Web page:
Reputation matters.  Many marketers and brand managers are probably wondering how best to leverage social media to gauge reputation.  Until now, sentiment scores and cherry picked mentions (or as we call them, ‘verbatims’) from sentiment reports have served this function for most.  This method, though, has two problems: 1) the lack of accuracy in sentiment engines, and 2) the need for some math involved—a numerator and denominator or a ‘this’ vs. ‘that’ ratio would provide such a measurable, trackable score.

Enter the Net Promoter Score (NPS).   The NPS is simply the [number of Promoters your brand has, minus the number of Detractors, all over the total Number].   The total number is the number of individuals interviewed and asked one question: “Would you recommend our business/service/brand?”  You may be wondering, “So what if we want real-time results and don’t have the time and resources to interview people about our brand?”  The creator of the NPS had the same thought and earlier this year started working on a solution.   Adobe customers, though, need not wait—we can measure their brand’s reputation right now.

Last month we created a proxy for NPS that works on top of Adobe SocialAnalytics.  If you are an Adobe SocialAnalytics customer, we can add a set* of balanced promoter and detractor terms to go along with your brand.  Along with the terms, we can add brand- or industry-specific terms providing further granularity.  Also, we can duplicate these terms for your competitor(s), which you can track, giving yourself a baseline ‘reputation share’.  One key difference between this method and that of the NPS is the system of scoring.  With the NPS you will get a score (e.g. 48); with this method you will get a ratio (e.g. 14.6 to 1).  The benefit of the ratio is its meaningfulness not only as a comparison to others, but also on its own.  Knowing how many promoting verbatims you have to detracting ones is valuable. Additionally, you can take further action on those by adding another level of classification—those verbatims that are describing a service vs. those that are prescribing one.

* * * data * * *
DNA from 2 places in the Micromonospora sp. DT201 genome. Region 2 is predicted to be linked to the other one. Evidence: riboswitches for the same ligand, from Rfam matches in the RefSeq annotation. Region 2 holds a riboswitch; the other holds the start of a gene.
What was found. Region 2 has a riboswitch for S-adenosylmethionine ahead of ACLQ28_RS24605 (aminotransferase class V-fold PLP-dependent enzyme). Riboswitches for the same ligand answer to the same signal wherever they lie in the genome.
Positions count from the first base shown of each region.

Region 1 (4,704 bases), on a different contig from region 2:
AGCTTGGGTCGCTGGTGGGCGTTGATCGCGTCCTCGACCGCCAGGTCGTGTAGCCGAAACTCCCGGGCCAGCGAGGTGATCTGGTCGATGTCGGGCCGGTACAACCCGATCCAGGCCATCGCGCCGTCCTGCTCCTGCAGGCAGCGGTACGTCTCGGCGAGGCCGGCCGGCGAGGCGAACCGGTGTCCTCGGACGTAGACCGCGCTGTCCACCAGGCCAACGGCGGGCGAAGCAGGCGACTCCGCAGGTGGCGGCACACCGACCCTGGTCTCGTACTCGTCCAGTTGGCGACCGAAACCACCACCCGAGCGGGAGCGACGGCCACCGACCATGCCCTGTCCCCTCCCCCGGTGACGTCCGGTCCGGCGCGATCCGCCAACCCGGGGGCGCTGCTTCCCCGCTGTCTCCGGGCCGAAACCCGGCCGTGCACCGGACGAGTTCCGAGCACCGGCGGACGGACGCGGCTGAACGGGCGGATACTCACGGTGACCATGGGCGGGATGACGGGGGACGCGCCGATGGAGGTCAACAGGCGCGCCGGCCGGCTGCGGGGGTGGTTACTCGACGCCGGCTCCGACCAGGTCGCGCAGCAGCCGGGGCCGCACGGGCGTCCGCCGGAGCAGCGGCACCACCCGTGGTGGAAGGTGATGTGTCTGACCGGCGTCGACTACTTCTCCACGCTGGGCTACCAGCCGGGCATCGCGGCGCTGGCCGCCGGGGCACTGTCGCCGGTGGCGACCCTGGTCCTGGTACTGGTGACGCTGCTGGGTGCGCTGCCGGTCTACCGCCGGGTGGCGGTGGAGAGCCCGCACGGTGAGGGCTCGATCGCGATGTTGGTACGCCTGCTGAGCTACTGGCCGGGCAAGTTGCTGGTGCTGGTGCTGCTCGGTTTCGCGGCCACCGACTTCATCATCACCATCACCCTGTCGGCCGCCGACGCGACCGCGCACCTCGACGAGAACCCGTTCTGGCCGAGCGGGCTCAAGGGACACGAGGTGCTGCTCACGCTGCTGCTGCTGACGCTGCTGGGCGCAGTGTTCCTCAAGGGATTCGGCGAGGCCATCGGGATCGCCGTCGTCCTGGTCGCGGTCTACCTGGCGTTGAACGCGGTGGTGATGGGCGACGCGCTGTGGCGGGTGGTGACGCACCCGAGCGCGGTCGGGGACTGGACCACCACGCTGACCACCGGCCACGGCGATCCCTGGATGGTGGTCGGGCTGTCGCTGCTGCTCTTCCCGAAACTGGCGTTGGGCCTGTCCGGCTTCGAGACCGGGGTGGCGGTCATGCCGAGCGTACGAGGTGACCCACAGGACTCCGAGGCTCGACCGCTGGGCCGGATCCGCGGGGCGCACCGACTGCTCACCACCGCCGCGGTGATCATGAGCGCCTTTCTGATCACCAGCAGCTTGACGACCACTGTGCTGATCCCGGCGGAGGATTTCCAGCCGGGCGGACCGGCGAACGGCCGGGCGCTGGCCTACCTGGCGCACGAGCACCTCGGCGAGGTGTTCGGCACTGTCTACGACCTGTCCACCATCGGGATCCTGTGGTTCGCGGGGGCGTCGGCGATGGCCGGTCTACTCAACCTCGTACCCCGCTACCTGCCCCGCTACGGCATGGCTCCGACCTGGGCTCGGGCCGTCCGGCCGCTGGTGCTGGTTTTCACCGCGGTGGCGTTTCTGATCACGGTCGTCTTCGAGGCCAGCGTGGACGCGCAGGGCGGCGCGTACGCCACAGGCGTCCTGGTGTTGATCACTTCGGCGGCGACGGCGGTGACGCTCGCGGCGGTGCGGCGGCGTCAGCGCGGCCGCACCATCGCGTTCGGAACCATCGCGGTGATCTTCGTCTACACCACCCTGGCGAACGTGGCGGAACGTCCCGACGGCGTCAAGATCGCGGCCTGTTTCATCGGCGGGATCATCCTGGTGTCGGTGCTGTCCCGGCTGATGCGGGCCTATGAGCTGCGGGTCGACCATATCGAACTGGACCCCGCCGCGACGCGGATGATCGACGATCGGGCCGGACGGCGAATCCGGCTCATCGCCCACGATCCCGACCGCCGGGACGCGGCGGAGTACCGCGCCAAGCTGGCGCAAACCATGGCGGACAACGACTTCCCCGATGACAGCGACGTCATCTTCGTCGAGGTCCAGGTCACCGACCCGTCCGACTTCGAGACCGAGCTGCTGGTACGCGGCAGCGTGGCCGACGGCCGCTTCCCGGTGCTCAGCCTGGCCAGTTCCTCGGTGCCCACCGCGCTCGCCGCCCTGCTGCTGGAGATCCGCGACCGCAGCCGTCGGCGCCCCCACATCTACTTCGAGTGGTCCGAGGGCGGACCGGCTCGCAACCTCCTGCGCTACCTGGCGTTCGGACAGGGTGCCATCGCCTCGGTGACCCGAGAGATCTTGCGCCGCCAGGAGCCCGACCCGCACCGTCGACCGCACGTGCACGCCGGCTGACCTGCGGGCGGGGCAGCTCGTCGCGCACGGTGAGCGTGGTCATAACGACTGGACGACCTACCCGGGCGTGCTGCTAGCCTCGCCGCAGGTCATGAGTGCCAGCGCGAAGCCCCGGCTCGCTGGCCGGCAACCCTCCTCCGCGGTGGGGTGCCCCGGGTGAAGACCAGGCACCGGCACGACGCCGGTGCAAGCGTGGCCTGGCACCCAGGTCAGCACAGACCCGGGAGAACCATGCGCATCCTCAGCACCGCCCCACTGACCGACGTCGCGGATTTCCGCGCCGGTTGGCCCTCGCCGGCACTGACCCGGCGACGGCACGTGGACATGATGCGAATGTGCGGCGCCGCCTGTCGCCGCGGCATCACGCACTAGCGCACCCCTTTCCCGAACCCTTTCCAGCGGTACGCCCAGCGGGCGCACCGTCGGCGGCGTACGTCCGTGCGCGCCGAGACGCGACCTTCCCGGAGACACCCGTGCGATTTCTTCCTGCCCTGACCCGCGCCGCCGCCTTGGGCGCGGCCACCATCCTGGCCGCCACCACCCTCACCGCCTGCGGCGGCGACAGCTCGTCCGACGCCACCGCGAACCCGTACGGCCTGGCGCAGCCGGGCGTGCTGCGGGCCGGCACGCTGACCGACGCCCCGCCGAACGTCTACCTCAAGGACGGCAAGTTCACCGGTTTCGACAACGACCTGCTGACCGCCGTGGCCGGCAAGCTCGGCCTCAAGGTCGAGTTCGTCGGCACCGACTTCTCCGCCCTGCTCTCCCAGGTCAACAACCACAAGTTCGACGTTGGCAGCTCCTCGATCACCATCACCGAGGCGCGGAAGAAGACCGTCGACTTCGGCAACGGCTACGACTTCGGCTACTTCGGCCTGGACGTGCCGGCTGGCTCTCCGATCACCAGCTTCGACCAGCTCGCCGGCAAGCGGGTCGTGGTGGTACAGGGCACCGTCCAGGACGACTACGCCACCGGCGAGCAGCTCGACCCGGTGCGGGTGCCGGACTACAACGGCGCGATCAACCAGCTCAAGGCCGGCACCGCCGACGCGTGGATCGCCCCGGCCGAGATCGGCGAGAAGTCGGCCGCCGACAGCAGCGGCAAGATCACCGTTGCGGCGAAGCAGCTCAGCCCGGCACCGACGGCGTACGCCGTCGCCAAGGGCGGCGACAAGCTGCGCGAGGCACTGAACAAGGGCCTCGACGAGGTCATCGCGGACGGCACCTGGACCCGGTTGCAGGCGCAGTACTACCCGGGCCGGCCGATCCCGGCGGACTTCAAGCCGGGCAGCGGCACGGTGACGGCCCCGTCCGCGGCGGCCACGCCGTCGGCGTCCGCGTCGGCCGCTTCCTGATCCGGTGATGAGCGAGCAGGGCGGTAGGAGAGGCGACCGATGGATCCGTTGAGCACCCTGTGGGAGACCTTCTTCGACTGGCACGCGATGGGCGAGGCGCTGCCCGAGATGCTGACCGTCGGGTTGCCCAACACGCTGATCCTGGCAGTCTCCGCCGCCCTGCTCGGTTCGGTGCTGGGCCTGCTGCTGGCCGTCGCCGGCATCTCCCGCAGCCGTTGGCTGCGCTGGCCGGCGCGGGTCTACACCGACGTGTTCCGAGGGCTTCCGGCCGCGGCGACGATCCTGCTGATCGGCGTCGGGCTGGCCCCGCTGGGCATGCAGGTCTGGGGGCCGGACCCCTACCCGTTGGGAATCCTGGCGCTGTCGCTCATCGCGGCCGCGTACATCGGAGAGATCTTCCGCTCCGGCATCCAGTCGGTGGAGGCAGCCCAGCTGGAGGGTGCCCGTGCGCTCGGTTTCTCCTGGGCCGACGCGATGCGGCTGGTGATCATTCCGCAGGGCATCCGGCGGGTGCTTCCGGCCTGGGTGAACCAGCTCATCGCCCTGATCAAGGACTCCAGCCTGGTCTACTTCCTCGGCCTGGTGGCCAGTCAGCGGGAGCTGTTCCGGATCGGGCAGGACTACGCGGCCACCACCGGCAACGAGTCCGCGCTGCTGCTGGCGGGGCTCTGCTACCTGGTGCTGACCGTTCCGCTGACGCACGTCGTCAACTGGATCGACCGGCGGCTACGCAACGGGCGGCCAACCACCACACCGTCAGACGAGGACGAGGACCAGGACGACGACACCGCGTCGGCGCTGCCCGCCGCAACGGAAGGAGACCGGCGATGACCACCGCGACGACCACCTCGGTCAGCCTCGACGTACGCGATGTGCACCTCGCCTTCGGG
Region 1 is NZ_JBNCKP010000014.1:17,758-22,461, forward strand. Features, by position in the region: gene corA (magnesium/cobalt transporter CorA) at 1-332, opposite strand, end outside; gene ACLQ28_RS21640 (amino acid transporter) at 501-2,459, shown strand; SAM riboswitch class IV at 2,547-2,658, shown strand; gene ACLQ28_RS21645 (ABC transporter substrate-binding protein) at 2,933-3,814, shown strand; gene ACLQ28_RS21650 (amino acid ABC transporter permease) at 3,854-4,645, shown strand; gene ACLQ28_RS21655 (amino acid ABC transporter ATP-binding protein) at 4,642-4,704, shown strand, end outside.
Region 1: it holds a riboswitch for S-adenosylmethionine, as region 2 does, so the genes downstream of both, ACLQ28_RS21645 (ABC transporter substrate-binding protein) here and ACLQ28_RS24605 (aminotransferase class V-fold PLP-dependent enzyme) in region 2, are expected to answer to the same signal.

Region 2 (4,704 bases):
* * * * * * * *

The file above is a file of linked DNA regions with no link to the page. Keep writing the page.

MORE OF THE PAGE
Below is a sample test after letting the system run for eight days.  Brand A on the left vs. Brand B on the right—note the large differences.


I recommend you try it.  If you already have SocialAnalytics, it’s free! You just need to account for a slight uptick in the volume of mentions.  Knowing what people say about your brand when they are not being interviewed is important; scientifically measuring brand recommendations and tracking them over time is what you can do to take it one step further.

For Brand A above, I would take the results seriously.  I recommend digging into the verbatims (the content) and classifying the types of detractions.  As mentioned, we have descriptions vs. prescriptions built in; adding levels of actionable classifications within SocialAnalytics is part of the power of the tool.   Perhaps you, as a brand manager, would want to see all the, say, detractions related to customer-employee interactions.  You can split those out.   Further, let’s say your organization decides it would like to address all of these complaints directly.  We can help you craft a dialog grid that takes into consideration not only the taxonomy of the complaint, but also the particular tone within the network where it appears.  In short: There are ways to raise your ratio, it is important to do so, and we can help.

* The set of terms is currently at 74.  Given the capabilities of SocialAnalytics, you could track your and your top ten competitors’ reputations.  Tracking them yourself ensures parity and a clean data set from which to take action.

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